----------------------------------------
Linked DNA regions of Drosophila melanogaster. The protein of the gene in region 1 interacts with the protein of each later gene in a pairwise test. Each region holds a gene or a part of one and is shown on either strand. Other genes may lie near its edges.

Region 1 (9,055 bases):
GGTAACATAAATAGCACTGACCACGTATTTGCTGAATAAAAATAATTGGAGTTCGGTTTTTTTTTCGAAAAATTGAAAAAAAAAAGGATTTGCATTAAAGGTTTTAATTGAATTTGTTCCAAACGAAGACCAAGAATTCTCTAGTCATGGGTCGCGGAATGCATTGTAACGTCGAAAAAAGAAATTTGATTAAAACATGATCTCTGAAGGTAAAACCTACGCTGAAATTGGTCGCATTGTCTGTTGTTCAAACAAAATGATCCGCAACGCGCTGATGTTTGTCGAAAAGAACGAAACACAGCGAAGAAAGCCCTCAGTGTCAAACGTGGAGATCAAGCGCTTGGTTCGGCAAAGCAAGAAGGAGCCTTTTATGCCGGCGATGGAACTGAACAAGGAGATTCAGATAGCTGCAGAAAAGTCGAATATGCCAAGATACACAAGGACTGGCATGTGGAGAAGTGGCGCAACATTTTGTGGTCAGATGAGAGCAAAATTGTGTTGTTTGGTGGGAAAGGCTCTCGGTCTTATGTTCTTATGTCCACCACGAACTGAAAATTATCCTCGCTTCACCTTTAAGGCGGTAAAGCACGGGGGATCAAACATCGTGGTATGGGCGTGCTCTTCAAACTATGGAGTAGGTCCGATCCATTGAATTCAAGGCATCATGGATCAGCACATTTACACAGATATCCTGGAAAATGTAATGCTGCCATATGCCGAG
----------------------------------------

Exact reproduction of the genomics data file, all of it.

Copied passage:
Linked DNA regions of Drosophila melanogaster. The protein of the gene in region 1 interacts with the protein of each later gene in a pairwise test. Each region holds a gene or a part of one and is shown on either strand. Other genes may lie near its edges.

Region 1 (9,055 bases):
GGTAACATAAATAGCACTGACCACGTATTTGCTGAATAAAAATAATTGGAGTTCGGTTTTTTTTTCGAAAAATTGAAAAAAAAAAGGATTTGCATTAAAGGTTTTAATTGAATTTGTTCCAAACGAAGACCAAGAATTCTCTAGTCATGGGTCGCGGAATGCATTGTAACGTCGAAAAAAGAAATTTGATTAAAACATGATCTCTGAAGGTAAAACCTACGCTGAAATTGGTCGCATTGTCTGTTGTTCAAACAAAATGATCCGCAACGCGCTGATGTTTGTCGAAAAGAACGAAACACAGCGAAGAAAGCCCTCAGTGTCAAACGTGGAGATCAAGCGCTTGGTTCGGCAAAGCAAGAAGGAGCCTTTTATGCCGGCGATGGAACTGAACAAGGAGATTCAGATAGCTGCAGAAAAGTCGAATATGCCAAGATACACAAGGACTGGCATGTGGAGAAGTGGCGCAACATTTTGTGGTCAGATGAGAGCAAAATTGTGTTGTTTGGTGGGAAAGGCTCTCGGTCTTATGTTCTTATGTCCACCACGAACTGAAAATTATCCTCGCTTCACCTTTAAGGCGGTAAAGCACGGGGGATCAAACATCGTGGTATGGGCGTGCTCTTCAAACTATGGAGTAGGTCCGATCCATTGAATTCAAGGCATCATGGATCAGCACATTTACACAGATATCCTGGAAAATGTAATGCTGCCATATGCCGAG